"It's a hip city, and the arts are a part of that, and these companies need to support the arts," Quick said. "If they go away, those employees that came here in part because of them go away."
TICKETS DON'T PAY THE BILLS
While getting money might have been easier in the past, not everyone was happy with where it went. Almost since it was created in 1969, the knock on ArtsBuild (then Allied Arts) was that though it was created by a group of local community boosters to raise operating money for several arts agencies, it gave most of what it raised to essentially two organizations, the CSO and the Hunter, and later the Chattanooga Theatre Centre.
And, people complained, few people attended either. Especially the Hunter, which before it was remodeled and the 21st Century Riverfront was completed in 2007, sat isolated at Bluff View, well-funded and full of fine art but devoid of people.
Today, all are vibrant parts of the community that attract plenty of patrons, but more money is needed.
"I've heard that complaint about museums in other places," Stetson said. "They are dusty places where people put on black-tie events and go to once or twice a year. We hold one black-tie event, and it is a major fundraiser. We are a vibrant part of the community, doing programs all over the community today."
Sasse pointed out that the symphony performs all over town in schools, churches and parks, in addition to hosting numerous students at various events.
"We feel like we have two stories to tell," Quick said. "We want to tell everyone about these wonderful productions we have, so come see them, and the other story is that tickets do not cover everything."
Sasse said in her letter mailed to patrons, "You might ask if we are losing support from ticket buyers and donors. The answer to that is 'NO!' Subscription sales this summer have already surpassed last year's."
She added that the number of $1,000 donors doubled, and four new $25,000-level givers were added. She also said that patrons came from 336 unique ZIP codes and that 3,000 first-time attendees saw the CSO perform in 2012-13.
Still, it didn't cover expenses. For tickets to cover expenses, Sasse said, the CSO would have to double admission prices, which range from $19 to $81 per show.
Much of the shortfall in revenue versus expenditure in the past was made up by ArtsBuild. The decrease in funding has caused all of the agencies to look long and hard at how they do business, including making cuts to staff, programming and services. Some have gone so far as to overhaul their missions and to even change their names.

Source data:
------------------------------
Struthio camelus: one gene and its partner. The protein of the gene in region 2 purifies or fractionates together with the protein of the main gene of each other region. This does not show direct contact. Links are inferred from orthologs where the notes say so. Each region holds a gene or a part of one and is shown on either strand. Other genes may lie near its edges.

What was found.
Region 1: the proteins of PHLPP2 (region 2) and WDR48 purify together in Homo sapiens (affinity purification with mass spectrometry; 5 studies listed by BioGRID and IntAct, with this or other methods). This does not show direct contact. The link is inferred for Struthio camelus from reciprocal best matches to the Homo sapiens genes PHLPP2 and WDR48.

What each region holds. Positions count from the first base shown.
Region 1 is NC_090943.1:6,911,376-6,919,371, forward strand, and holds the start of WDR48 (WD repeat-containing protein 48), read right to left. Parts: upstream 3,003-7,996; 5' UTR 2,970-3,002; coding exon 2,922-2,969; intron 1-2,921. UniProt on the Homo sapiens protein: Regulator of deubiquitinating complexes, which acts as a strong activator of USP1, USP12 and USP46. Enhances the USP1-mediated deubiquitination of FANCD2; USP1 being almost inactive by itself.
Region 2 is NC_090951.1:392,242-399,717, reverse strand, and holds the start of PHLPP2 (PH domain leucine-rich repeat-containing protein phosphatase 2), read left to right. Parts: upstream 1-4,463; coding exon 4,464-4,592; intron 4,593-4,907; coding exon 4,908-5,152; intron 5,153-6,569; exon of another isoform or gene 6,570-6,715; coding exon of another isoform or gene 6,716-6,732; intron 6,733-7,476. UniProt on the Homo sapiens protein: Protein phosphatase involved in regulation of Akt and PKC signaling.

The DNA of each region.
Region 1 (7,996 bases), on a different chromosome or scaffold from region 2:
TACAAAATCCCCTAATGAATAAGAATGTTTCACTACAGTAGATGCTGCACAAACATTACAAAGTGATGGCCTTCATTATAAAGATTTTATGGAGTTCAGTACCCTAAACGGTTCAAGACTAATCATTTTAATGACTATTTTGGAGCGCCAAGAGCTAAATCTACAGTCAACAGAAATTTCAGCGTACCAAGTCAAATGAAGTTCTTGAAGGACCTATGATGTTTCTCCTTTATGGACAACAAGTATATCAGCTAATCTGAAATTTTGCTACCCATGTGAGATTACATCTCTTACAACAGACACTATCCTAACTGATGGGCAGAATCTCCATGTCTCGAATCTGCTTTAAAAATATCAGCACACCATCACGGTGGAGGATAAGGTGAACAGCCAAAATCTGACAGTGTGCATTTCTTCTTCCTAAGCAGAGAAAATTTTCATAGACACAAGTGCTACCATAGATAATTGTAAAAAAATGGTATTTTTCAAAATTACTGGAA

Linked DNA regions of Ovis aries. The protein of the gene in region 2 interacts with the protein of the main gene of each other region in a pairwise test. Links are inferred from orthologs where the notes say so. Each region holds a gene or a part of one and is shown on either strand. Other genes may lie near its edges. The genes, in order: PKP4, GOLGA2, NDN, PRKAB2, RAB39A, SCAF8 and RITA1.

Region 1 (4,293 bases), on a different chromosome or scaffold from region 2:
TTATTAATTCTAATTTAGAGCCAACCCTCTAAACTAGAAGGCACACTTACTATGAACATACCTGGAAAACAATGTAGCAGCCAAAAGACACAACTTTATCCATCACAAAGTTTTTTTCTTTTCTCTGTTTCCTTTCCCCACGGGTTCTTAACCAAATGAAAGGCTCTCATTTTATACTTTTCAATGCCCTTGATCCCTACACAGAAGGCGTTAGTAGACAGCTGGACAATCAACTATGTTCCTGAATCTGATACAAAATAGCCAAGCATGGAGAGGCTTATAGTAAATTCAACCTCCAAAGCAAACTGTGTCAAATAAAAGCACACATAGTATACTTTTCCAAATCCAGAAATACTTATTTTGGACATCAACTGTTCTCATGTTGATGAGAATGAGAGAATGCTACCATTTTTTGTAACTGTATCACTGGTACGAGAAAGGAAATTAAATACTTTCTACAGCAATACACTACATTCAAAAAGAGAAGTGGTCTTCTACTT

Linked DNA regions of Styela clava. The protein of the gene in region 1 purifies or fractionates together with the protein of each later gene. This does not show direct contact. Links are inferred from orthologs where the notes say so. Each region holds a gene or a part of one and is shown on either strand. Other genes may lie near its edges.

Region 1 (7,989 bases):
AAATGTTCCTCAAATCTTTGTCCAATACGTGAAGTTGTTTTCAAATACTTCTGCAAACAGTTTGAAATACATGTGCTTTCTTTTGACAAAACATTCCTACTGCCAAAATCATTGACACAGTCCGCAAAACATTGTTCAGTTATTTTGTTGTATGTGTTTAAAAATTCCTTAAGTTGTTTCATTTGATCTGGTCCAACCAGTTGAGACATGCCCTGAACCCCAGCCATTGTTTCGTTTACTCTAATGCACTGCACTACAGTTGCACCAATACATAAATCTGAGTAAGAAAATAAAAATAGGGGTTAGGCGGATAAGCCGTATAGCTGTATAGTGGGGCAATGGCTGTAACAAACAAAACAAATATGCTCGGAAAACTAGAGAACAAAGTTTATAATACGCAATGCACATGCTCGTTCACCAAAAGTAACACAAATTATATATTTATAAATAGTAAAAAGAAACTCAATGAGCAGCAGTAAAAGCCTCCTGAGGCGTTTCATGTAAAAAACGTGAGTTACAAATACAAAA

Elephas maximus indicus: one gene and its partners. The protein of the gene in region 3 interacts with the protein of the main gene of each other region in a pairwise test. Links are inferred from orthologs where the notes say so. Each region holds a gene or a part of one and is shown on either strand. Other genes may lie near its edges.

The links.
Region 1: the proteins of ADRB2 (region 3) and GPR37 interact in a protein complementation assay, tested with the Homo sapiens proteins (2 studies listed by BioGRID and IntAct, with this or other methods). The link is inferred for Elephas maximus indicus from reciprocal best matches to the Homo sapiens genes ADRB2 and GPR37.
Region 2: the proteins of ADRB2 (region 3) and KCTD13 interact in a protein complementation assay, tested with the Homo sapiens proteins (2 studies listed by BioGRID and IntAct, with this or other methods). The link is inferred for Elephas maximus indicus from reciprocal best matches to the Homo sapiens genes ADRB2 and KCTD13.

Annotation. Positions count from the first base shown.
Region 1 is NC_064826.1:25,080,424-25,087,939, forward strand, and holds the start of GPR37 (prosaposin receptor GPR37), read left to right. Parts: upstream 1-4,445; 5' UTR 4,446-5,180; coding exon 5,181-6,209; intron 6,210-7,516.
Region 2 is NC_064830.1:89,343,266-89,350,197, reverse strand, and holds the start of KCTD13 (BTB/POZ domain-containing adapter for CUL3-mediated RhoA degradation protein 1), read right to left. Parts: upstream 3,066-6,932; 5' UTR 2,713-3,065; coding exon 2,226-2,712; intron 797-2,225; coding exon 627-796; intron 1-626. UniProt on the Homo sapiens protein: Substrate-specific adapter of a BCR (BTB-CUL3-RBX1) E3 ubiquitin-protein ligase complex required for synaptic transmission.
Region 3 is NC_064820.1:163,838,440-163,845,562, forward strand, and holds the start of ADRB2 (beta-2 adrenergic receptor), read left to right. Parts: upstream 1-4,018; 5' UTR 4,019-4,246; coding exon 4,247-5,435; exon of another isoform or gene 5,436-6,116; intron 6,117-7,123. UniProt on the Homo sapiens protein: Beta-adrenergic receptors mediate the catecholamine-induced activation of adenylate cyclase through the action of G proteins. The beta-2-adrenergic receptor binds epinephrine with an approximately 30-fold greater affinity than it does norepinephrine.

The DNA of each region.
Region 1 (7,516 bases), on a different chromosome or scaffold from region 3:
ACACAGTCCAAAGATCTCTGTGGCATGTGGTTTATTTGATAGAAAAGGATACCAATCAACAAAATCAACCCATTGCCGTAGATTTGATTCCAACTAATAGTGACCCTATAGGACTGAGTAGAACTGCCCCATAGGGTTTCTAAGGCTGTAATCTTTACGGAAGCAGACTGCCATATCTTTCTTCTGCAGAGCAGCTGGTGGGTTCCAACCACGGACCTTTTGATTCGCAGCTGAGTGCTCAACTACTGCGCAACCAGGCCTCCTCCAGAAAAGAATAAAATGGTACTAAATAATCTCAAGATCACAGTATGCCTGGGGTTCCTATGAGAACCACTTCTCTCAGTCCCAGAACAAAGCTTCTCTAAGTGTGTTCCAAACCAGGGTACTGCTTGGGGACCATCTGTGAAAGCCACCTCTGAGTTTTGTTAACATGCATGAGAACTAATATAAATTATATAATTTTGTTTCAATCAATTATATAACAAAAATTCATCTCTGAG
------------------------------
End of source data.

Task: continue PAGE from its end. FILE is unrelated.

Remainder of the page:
It isn't only Chattanooga that is feeling the pinch, of course. Part of the reason Quick sent his letter was that he read a news report that the Atlanta's Theater of the Stars would close and the New York City Opera likely would, as well.
Rachel Dellinger, director of communication for the Knoxville Symphony Orchestra, said that organization "is in the black but not without a lot of blood, sweat and tears."
Back here, the directors of the Association for Visual Arts and the Southern Lit Alliance, which was known as the Arts & Education Council two years ago, say the exercise has made them stronger organizations with a clearer sense of purpose and more tightly run ships.
"The nonprofit climate has changed just like in every other business," said AVA Executive Director Anne Willson.
"We've become more entrepreneurial. AVA has gone through a huge change."
She said it eliminated its popular media center to save money, for example, and is looking at ways that people who actually benefit from AVA services can help fund it.
Southern Lit Alliance Executive Director Susan Robinson said the reality of the changing economy was "like a dark cloud that forced us to walk through fire" but ultimately made her group better. In addition to changing its name, the group has identified a new mission and goal, which is to be the premier literature organization in the South.
"I truly believe this has been good for us," she said. "We have a lot that will be coming out of this organization with a lot of opportunity. This is good for the Southern Lit Alliance."
Sasse, of the CSO, said that with the help of her board, her organization has made every cut it can think of, including cutting staff and marketing expenses. Further cuts, she said, would affect the product, which is a symphony playing live music.
"I can't ask the trombone section to stay home one night because of lack of funding," she said.
Contact staff writer Barry Courter at bcourter @timesfreepress.com or 423-757-6354.